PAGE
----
Cyprus Health Minister Constantinos Ioannou announced the new restrictions agreed upon by the Cabinet on Friday, which include a clampdown on unnecessary movements, and social and professional gatherings.
The new measures are set to come into effect at 5am on Sunday and remain in force until midnight of January 31, as part of a last-ditch effort on behalf of the government to slow down the rampant spread of coronavirus and prevent the collapse of the healthcare system that has in recent days been edging closer to its absolute limits.
Announcing the measures, Ioannou said that “basically, for the next three weeks, we have to stay at home, at our shelters, to curb the spread of the virus”.
The new measures will see an extension of current 9pm-5am curfew times, while social gatherings of any kind and at any location, public or private, indoor or outdoor, are prohibited, barring parks and beaches where a maximum of two people can be present for physical exercise purposes.
Additionally, the Cabinet agreed to reinstate the 8998 SMS system that was in place during the island’s previous total lockdown. Each person is entitled to two movements per day, given that they fall under the vital reasons set out by the government, such as going out to purchase essential items, absolute necessary visits to public services, going to the bank, to the pharmacy or doctor, to a religious ceremony such as a baptism, wedding or funeral, to help relatives unable to fend for themselves, to pick up children in the case of separated parents, or to exercise.
Movements for exercise purposes cannot exceed three hours, while residents of mainland areas are permitted to visit coastal towns for a swim, but residents of coastal areas cannot cross districts for exercise purposes.
People going out to take their pets for a walk (given that the walk remains within a 500m range from their home), to transfer children to and from kindergartens or day-care centres, or movements of the disabled or autistic people and their helpers are not required to send in a text to 8998.
While only permanent residents are permitted to be present in a private home, the current exception for caregivers, babysitters, domestic workers and employees such as electricians and plumbers will continue to apply.
The government also imposed mandatory remote work for the public and private sector, with only vital businesses and services to remain in operation. Among these are retail grocery businesses and the construction sector.
The new measures will therefore see barbershops and hairdressing salons, beauty and tattoo parlours, theatres, cinemas, casinos, betting shops and event halls shut their doors.
However, private services such as law, accounting, architectural, insurance, and other firms can remain in operation but must ensure that only 15% of staff are physically present at their offices, but with a cap at 20 people, with the rest to work from home.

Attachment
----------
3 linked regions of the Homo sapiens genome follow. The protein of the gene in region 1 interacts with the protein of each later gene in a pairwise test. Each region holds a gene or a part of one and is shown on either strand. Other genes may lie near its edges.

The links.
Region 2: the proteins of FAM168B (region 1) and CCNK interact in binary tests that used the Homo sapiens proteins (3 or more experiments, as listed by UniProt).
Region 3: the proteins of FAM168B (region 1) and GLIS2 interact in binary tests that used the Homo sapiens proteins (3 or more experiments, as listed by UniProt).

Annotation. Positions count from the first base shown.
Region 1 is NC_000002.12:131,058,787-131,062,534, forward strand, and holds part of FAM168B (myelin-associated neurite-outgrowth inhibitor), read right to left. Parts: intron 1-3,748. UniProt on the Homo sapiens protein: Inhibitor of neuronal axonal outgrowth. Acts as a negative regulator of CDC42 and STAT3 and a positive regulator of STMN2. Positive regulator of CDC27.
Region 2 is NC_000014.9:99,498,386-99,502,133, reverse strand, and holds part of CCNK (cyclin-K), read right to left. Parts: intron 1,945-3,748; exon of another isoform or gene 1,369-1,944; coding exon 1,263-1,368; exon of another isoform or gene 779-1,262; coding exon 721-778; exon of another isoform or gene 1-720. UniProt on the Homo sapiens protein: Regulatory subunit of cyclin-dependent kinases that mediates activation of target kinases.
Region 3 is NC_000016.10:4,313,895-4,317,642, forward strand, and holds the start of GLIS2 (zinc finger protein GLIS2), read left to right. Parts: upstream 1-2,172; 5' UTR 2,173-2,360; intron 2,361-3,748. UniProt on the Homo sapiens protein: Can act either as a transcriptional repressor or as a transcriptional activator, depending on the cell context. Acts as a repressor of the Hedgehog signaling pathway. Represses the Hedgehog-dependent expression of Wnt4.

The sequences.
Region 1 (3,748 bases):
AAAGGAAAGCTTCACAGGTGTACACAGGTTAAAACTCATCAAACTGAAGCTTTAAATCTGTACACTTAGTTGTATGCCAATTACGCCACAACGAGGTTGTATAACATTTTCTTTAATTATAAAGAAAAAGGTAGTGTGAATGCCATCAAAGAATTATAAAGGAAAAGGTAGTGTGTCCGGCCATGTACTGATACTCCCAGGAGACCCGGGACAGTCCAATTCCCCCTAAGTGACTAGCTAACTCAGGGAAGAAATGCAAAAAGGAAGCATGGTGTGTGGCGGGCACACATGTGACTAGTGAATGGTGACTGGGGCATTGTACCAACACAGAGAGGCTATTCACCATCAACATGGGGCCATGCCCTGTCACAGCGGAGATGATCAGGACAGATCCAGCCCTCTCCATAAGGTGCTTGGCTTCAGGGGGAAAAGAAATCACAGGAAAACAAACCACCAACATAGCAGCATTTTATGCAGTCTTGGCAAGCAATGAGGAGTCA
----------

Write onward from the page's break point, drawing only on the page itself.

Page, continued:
Religious services will be conducted without a congregation, though the faithful will be permitted to enter religious spaces for personal prayer, given than safety guidelines are adhered to. Weddings, baptisms and funerals can take place with a maximum of 10 people in attendance.
Additionally, schools of all levels will be shifting to distance learning, while nurseries, kindergartens, pre-primary and special education schools remain in operation.
Professional first division championships will take place as planned without the presence of spectators. All other tournaments, as well as sports activities for people under 18, are suspended.
The Health Minister said that the measures will be accompanied by even more rigorous testing, in order to get a better sense of the situation, while the vaccination program will press on as planned.
With just two of the six available coronavirus vaccines so far approved by the European drugs regulator EMA, Ioannou said the rollout of the vaccination program is inevitably unfolding at a slower pace.
Ioannou said that “the second wave of the pandemic is much faster than the first, which scientists attribute to the new strain of the virus, which has also reached Cyprus. The rapid transmission of the virus is multiplying cases, resulting in higher numbers of cases requiring hospital treatment. The surge in patients and particularly those needing specialised treatment at ICUs is the crucial indicator shaping the decisions of all governments in all countries undergoing a healthcare crisis”.
“The measures we are taking today aim to lower this indicator to safe levels in order to be able to offer quality health services to those who need them.”
The Health Minister called on the public to exert every effort to support health professionals and to allow for some breathing room to the healthcare system, in order to protect the most vulnerable.